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Advances in Anesthesiology: Muscle Relaxants

Leonard F. Walts, MD
JAMA. 1967;201(4):278. doi:10.1001/jama.1967.03130040074039.
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Presently, a large number of investigators are involved in experiments attempting to shed light on the mechanism of neuromuscular block. Practicing anesthesiologists may wish to read a succinct review of some of these publications to enable themselves to evaluate and discuss the recent progress. I can think of no better source than the excellent monograph from the staff of Columbia Presbyterian Hospital. Containing only seven chapters and scarcely 100 pages of text, the book will nevertheless help bring one up to date in a complicated field.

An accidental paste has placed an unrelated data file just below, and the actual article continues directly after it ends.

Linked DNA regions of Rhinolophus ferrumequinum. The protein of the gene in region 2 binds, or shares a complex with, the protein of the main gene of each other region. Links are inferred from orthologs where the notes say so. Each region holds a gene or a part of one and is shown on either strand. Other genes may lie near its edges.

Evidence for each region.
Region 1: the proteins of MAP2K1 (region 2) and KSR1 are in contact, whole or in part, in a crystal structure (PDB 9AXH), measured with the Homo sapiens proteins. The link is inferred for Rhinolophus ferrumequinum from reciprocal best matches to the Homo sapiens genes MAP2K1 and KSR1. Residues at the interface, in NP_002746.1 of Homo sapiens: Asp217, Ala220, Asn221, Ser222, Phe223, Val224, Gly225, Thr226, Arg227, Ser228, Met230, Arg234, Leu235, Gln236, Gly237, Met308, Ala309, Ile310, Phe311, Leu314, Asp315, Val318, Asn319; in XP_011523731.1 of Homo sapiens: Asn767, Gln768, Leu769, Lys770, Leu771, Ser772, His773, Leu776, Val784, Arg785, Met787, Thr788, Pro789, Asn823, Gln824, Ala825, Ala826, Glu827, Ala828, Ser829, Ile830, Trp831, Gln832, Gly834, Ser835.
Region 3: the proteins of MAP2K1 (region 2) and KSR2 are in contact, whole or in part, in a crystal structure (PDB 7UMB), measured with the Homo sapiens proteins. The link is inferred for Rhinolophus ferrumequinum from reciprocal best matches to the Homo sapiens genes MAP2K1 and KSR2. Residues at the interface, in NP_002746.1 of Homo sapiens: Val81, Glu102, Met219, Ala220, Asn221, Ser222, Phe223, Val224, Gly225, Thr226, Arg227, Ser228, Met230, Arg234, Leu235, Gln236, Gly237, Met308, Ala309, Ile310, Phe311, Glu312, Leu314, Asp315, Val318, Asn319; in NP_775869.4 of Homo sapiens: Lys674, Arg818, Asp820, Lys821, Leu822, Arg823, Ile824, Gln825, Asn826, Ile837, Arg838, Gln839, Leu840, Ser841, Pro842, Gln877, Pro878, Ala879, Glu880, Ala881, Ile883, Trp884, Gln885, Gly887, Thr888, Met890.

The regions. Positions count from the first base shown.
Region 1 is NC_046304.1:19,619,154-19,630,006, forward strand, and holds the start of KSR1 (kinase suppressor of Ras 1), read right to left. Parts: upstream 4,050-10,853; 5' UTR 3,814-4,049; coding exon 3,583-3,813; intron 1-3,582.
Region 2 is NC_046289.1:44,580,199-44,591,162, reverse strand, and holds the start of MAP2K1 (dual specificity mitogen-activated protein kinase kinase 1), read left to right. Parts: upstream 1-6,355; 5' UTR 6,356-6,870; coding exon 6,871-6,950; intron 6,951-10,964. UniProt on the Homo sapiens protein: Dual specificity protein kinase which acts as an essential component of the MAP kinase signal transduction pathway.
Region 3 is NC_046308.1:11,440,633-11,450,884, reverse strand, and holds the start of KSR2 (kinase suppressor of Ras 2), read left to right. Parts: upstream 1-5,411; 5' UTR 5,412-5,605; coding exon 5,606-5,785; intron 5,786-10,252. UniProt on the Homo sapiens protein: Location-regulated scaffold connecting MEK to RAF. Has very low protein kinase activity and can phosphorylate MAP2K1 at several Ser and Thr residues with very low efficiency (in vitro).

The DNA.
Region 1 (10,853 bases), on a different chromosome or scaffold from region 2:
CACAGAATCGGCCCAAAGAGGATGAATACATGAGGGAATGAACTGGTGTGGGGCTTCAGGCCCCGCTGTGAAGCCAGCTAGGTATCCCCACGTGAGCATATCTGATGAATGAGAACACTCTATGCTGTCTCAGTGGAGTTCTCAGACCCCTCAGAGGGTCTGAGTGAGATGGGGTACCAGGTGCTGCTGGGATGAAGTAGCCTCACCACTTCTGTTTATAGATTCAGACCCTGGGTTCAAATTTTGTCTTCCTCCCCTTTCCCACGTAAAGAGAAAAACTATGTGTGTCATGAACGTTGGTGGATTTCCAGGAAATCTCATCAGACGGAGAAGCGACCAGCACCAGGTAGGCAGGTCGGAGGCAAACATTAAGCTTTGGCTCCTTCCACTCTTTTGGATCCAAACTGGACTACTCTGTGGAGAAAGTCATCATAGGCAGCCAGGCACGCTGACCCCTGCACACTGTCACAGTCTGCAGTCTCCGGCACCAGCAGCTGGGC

This work is not directed toward clinical use of muscle relaxants. Only one chapter is so oriented. The authors, assuming that the reader has a clinical knowledge of these drugs, delve into more fundamental aspects.

Various chapters deal with the mechanism of production of neuromuscular block, physiologic aspects of the block, chemistry and pharmacology of neuromuscular transmission, genetics, and myasthenia gravis. All but the


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